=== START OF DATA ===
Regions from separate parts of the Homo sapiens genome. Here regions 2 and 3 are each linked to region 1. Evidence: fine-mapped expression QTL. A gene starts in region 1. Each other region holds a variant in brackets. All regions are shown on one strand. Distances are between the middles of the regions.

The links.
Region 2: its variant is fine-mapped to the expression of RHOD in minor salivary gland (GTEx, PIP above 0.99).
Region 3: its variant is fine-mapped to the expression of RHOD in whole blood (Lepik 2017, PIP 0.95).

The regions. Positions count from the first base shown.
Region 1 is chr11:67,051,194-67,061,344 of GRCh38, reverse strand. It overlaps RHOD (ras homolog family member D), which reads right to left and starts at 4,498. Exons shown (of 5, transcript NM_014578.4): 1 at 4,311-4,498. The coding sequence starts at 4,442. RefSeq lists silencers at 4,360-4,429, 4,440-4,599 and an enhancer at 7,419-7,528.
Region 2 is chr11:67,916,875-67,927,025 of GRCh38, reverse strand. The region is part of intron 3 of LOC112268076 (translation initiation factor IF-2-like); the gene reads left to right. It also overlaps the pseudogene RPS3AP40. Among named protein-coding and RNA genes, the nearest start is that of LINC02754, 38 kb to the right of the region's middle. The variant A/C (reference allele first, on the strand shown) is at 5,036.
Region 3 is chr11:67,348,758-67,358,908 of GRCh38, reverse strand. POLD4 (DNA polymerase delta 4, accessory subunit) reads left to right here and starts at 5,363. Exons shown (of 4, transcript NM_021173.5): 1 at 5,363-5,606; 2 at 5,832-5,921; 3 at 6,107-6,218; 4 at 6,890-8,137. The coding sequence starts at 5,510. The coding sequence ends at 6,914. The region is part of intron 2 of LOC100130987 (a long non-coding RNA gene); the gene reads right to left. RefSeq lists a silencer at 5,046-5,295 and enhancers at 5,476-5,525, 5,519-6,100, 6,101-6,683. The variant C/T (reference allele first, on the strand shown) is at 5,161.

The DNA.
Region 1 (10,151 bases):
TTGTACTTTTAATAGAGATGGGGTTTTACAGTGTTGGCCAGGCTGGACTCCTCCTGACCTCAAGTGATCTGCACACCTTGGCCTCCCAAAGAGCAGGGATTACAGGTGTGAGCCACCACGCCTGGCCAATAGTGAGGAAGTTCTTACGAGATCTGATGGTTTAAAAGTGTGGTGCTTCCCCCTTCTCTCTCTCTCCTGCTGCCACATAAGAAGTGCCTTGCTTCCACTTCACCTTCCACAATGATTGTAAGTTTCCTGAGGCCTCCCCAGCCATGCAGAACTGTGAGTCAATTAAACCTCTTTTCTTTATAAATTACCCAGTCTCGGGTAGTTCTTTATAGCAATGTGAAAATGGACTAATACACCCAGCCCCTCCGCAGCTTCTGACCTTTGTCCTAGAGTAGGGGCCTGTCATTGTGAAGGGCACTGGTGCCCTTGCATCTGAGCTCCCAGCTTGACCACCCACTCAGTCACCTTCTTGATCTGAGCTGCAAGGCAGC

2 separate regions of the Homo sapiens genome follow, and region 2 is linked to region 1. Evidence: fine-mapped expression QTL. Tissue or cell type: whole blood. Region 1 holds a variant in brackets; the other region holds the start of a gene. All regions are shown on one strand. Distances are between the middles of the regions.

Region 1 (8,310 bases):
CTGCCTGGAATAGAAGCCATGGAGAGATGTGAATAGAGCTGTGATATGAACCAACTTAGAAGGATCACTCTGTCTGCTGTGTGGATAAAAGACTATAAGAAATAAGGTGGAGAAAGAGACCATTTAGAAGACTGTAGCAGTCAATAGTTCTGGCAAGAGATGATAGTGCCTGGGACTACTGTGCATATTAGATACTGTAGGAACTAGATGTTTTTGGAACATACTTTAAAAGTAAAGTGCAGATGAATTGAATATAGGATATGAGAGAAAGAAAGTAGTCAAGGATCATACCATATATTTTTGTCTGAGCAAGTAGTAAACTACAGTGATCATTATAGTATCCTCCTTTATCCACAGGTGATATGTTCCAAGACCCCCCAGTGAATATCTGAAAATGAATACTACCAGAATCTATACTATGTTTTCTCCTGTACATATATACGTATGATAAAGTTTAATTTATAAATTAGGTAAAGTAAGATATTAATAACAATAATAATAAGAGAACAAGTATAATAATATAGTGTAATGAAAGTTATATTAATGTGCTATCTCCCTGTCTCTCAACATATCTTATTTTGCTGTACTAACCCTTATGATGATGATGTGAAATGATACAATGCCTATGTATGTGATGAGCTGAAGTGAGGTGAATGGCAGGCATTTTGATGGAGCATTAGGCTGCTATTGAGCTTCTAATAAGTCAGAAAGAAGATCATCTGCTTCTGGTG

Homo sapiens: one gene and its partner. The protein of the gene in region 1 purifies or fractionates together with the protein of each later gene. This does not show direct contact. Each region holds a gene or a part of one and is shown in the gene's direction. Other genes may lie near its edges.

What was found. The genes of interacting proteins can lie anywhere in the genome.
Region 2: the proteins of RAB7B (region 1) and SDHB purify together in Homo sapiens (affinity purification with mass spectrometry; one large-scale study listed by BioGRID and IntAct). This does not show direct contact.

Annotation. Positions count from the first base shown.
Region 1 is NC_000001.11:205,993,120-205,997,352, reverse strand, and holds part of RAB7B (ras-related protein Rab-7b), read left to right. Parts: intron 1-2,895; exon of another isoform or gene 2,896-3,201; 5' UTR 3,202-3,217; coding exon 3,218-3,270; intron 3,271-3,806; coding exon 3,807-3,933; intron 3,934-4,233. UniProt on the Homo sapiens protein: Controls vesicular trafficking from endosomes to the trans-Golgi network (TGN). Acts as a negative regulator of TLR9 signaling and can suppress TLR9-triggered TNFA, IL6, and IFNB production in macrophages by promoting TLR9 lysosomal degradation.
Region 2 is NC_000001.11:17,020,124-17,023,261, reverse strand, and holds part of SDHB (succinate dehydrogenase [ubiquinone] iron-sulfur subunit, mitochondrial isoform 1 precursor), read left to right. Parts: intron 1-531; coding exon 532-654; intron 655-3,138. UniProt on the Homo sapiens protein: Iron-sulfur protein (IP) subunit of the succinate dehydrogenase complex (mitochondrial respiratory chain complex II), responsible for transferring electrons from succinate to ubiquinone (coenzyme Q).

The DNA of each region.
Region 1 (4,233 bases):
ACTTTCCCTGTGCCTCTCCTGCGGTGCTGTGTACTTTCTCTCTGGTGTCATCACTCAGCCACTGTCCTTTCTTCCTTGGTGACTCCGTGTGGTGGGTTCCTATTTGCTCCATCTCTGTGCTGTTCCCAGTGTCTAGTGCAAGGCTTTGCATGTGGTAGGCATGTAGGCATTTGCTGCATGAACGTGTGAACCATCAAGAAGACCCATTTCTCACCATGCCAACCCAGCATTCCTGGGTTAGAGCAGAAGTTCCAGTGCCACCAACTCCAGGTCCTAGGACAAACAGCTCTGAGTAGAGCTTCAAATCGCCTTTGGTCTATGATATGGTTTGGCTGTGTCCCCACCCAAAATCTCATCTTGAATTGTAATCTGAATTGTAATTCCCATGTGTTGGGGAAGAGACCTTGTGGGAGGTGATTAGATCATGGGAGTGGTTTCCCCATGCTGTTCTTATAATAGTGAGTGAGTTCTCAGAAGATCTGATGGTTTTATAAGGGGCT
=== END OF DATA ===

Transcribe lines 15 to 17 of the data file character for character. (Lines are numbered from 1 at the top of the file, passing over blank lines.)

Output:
Homo sapiens: one gene and its partner. The protein of the gene in region 1 purifies or fractionates together with the protein of each later gene. This does not show direct contact. Each region holds a gene or a part of one and is shown in the gene's direction. Other genes may lie near its edges.

What was found. The genes of interacting proteins can lie anywhere in the genome.
Region 2: the proteins of RAB7B (region 1) and SDHB purify together in Homo sapiens (affinity purification with mass spectrometry; one large-scale study listed by BioGRID and IntAct). This does not show direct contact.